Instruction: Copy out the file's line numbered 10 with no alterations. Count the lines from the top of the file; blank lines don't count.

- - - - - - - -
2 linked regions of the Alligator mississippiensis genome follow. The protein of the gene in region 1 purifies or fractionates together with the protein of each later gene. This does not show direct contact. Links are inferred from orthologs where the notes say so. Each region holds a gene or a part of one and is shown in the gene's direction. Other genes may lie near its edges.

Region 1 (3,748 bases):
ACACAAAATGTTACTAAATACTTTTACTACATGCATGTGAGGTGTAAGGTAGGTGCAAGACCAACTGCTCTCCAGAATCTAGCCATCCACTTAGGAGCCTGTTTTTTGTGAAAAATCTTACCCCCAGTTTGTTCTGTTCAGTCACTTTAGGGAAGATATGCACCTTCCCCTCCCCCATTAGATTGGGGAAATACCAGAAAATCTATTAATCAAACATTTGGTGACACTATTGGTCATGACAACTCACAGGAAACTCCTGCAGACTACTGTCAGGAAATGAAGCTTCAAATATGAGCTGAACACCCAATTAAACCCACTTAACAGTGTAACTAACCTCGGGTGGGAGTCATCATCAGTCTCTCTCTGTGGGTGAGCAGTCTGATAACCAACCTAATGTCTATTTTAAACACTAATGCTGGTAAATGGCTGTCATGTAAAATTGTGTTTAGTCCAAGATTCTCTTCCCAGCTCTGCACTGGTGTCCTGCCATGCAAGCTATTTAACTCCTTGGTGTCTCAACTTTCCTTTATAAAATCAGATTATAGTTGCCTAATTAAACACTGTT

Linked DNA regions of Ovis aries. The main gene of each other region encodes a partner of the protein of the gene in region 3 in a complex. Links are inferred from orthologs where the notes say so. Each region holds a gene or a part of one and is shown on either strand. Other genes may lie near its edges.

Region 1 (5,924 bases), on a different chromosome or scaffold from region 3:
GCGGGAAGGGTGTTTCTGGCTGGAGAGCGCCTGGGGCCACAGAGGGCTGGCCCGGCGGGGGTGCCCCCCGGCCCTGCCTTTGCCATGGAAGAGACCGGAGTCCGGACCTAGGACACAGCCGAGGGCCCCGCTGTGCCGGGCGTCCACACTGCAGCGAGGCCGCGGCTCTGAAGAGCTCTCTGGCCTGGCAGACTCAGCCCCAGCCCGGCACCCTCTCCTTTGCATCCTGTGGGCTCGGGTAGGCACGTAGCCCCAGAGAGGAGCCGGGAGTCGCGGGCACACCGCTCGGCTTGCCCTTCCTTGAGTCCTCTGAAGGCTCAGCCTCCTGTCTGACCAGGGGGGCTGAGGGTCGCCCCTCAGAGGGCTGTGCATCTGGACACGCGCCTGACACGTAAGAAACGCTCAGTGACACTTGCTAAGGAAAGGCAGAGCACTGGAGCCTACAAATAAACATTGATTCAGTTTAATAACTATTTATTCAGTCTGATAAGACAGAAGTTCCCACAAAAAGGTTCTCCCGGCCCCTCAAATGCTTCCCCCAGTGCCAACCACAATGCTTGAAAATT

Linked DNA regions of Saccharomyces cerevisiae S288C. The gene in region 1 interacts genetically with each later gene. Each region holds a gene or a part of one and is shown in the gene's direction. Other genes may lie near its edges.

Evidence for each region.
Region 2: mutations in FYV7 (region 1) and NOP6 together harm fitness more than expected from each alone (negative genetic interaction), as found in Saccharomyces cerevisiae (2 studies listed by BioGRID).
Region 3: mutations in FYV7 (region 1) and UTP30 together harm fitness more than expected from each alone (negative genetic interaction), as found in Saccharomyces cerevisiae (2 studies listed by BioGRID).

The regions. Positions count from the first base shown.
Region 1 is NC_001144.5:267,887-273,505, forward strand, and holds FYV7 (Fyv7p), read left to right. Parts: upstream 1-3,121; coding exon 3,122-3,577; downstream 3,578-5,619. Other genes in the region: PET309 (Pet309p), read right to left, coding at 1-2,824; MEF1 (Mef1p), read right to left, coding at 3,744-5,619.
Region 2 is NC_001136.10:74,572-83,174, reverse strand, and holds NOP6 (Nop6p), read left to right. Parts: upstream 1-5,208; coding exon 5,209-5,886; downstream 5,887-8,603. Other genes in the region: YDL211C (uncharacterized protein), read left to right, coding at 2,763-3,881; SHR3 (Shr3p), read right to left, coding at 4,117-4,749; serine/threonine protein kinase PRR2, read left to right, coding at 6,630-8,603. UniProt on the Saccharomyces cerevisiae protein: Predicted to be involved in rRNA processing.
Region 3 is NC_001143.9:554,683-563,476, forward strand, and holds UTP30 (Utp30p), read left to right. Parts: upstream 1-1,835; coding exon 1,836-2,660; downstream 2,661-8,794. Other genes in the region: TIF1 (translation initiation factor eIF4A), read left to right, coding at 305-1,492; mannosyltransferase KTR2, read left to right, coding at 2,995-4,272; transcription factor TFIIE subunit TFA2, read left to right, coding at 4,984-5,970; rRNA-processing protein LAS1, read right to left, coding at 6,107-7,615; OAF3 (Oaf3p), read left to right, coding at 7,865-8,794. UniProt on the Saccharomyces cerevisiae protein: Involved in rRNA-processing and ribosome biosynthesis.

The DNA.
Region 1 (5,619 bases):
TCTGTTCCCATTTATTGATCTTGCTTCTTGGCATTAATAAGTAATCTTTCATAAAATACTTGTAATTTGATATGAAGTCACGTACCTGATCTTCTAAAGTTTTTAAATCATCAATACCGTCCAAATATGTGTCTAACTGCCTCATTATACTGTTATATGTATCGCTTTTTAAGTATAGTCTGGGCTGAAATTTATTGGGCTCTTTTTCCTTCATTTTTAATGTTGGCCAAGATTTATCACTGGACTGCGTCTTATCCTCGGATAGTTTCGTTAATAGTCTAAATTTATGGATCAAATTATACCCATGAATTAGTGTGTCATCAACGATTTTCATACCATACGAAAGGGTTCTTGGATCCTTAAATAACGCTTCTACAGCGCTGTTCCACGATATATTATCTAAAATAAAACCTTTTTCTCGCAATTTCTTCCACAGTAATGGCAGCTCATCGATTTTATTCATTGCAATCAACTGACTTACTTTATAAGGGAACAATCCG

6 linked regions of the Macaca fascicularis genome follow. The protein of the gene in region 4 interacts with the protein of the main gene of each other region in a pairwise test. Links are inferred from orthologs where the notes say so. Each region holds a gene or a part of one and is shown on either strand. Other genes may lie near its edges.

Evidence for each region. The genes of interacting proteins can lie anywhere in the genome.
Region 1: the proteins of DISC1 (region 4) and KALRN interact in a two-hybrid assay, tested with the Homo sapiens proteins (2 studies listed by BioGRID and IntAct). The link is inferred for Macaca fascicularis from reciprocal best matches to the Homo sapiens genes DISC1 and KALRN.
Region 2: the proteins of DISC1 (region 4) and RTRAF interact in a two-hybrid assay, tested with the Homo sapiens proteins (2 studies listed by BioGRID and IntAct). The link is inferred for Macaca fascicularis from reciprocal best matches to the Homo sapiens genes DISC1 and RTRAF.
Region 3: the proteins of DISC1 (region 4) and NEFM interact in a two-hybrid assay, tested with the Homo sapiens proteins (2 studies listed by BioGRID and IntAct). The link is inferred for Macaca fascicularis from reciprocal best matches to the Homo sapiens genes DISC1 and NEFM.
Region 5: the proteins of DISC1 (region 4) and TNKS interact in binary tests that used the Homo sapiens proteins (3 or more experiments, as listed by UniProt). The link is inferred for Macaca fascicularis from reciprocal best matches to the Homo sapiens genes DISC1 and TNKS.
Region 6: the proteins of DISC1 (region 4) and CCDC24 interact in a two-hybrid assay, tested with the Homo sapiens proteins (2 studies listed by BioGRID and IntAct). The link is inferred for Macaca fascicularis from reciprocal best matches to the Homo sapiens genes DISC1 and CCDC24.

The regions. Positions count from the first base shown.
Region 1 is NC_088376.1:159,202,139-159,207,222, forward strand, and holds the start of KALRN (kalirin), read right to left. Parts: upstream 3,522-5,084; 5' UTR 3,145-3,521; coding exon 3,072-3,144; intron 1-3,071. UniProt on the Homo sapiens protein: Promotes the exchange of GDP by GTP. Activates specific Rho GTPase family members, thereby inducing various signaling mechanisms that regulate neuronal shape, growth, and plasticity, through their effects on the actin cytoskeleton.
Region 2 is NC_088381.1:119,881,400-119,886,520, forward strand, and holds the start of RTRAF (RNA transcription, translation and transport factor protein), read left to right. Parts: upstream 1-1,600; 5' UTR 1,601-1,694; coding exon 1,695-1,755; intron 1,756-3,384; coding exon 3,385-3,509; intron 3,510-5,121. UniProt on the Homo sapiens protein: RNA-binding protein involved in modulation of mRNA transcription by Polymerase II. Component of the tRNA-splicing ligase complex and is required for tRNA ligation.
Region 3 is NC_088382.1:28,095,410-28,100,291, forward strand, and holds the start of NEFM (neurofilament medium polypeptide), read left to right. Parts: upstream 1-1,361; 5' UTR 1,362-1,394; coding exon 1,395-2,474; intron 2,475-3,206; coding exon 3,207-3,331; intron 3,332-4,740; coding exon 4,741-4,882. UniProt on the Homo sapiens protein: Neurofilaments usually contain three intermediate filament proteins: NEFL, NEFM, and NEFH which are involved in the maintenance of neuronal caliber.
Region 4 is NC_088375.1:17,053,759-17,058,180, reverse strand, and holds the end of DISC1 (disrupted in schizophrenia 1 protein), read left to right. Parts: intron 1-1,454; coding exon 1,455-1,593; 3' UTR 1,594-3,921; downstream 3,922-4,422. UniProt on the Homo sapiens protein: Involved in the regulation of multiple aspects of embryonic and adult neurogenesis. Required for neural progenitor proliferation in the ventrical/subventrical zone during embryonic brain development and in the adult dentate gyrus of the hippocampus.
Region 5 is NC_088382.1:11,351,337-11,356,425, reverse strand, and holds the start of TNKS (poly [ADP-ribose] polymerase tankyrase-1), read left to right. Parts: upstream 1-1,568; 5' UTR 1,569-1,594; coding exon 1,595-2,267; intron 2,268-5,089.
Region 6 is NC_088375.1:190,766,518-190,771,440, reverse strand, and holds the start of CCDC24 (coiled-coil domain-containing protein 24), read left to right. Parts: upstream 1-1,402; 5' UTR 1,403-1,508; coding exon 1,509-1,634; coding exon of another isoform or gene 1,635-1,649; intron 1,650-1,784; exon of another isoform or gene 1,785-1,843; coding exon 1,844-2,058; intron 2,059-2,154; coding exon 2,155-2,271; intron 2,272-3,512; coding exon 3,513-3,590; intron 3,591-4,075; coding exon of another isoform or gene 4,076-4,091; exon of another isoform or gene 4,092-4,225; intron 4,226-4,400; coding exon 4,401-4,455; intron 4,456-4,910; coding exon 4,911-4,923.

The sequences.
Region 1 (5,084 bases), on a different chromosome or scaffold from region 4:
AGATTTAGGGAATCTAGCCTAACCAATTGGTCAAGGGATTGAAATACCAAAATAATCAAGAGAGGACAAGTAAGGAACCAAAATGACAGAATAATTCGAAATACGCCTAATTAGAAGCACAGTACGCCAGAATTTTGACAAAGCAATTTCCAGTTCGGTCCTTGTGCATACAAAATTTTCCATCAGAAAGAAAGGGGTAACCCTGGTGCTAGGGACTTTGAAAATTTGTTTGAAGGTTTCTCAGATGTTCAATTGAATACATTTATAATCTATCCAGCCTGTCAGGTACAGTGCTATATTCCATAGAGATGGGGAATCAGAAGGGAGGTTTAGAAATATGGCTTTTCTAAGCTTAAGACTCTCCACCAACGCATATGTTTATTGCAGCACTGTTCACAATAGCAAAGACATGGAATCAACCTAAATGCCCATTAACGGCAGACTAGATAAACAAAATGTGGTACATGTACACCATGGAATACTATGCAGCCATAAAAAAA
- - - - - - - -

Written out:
Region 3: mutations in FYV7 (region 1) and UTP30 together harm fitness more than expected from each alone (negative genetic interaction), as found in Saccharomyces cerevisiae (2 studies listed by BioGRID).